Holiday Tips to Help Kids with Social Skills

My name is Jennifer Bishop. I am a Licensed Mental Health Counselor in Boca Raton. I offer services both in the office and virtually through phone or Skype. As a Mental Health Counselor, I specialize in working with children ages 3 to 16 and with Adults on wellness and healing in live their life’s purpose.

 

Holiday events are supposed to be fun. But for kids with social skills issues, these events can pose challenges and create stress for the entire family. Use these five simple tips to help your child successfully navigate this very social season.

Five Tips

  1. Practice Hellos and Goodbyes – The more you practice with your child, the easier it will be for him to call up the right words when he needs them. He doesn’t have to say much: “Hi, it’s nice to see you!” and “Thanks for having me—I had a good time” will usually do it. Remind him to look people in the eye, and that when people extend their arm it means they want to shake hands.
  2. Tell Your Child What To Expect – Let your child know how the day will unfold. (If you’re not sure, ask your hosts in advance.) You might say something like, “When we get there, the kids will be watching football or playing downstairs. After an hour, we’ll have dinner. The kids will sit at their own table. Then it’s dessert, and then we’ll go home.” Your child may feel more relaxed if he knows what’s going to happen next. You can also ways to handle certain situations with Christmas Tree Game (see below)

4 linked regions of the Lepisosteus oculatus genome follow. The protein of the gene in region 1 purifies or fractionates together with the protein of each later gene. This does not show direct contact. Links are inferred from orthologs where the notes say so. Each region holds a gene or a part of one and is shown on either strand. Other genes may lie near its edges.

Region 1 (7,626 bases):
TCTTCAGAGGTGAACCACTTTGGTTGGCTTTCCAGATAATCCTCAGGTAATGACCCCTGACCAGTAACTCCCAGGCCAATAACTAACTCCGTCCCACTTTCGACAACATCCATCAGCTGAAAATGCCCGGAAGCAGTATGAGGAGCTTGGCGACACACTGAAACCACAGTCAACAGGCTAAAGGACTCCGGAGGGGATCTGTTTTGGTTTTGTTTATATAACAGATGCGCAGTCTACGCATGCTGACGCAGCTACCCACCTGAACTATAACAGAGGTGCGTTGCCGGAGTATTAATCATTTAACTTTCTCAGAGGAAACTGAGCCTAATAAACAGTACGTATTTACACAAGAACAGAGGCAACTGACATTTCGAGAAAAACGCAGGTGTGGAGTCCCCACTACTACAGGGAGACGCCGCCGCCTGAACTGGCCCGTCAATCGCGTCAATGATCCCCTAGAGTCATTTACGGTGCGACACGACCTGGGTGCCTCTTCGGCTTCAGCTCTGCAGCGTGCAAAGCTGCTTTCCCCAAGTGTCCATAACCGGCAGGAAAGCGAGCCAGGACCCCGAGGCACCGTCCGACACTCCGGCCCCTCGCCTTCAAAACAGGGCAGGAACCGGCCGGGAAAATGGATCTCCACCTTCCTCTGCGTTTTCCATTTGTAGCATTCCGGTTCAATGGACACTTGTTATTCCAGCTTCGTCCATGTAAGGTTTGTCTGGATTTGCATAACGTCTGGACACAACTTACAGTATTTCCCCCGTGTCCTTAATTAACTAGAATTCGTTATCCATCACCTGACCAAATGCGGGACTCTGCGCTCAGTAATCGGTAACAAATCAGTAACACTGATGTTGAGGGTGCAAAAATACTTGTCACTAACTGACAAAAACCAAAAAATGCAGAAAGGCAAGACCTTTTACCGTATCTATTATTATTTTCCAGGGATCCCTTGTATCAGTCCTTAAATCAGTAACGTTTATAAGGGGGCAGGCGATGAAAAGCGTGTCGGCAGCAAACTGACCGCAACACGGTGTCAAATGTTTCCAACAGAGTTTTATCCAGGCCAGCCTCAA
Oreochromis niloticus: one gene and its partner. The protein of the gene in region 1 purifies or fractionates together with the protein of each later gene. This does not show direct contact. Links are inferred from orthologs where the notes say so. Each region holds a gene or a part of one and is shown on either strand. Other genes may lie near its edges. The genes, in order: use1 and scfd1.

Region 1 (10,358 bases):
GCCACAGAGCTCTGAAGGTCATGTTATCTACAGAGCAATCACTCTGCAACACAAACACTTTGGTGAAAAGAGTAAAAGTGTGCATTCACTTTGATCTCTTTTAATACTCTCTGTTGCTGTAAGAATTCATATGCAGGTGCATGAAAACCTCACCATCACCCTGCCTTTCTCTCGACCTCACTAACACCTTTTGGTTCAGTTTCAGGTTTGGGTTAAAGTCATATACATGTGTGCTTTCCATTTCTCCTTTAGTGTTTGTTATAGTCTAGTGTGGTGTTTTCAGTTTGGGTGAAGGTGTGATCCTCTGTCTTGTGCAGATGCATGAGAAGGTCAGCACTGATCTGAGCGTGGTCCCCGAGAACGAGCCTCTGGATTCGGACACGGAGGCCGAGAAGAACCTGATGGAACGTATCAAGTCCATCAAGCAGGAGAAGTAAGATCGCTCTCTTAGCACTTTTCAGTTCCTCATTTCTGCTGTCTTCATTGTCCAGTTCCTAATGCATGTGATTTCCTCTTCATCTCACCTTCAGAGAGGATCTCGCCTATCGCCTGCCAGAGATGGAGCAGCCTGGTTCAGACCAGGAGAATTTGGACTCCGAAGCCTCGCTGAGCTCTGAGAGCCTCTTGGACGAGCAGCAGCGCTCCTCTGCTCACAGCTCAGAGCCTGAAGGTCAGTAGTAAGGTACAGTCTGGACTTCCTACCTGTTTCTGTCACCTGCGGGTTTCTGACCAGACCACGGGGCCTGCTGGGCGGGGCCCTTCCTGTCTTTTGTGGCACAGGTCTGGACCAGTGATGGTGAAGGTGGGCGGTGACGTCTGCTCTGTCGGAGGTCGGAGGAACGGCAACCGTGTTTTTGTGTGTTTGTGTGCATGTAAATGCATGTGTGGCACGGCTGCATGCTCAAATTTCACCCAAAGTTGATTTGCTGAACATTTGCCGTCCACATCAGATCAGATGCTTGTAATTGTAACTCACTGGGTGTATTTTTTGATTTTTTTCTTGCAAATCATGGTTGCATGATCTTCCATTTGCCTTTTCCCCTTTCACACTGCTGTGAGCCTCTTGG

3. Help Your Child Join a Group – Before you head off to mingle with the adults, help your child get settled. If the kids are playing football—and your child doesn’t enjoy that game—ask if they need a scorekeeper. Or if it’s a game he does like, help him to break in by saying something like, “John would love to play too. Do you have room for another player?”
  4. Script Conversation Starters – Help your child develop some general questions to break the ice with other kids. He might ask, “Do you play any sports?” or “What shows do you like to watch?”
  5. Role-Play Opening Presents– If there’s going to be a gift exchange, have your child practice opening presents and saying thank you. Rehearse the possible scenarios in the Christmas Tree Game below.

 

Don’t forget to give your child lots of positive feedback and praise for managing the situations like you practiced. It is important that they know you noticed.  Recognition can mean a lot and can give your child more confidence going into the next holiday event.

 

Want something fun to do with your child to help them feel more confident and prepared for the holidays – email me for my FREE printable Christmas Tree Game where I have created Social Scenarios you can practice with your children at home!

 

Please call or email for additional tips to support you and your child during what can be a stressful event and time at JenniferBishopLMHC@gmail.com or 561-408-1098.

For more tools and information, visit my website at www.mysouljunkie.com

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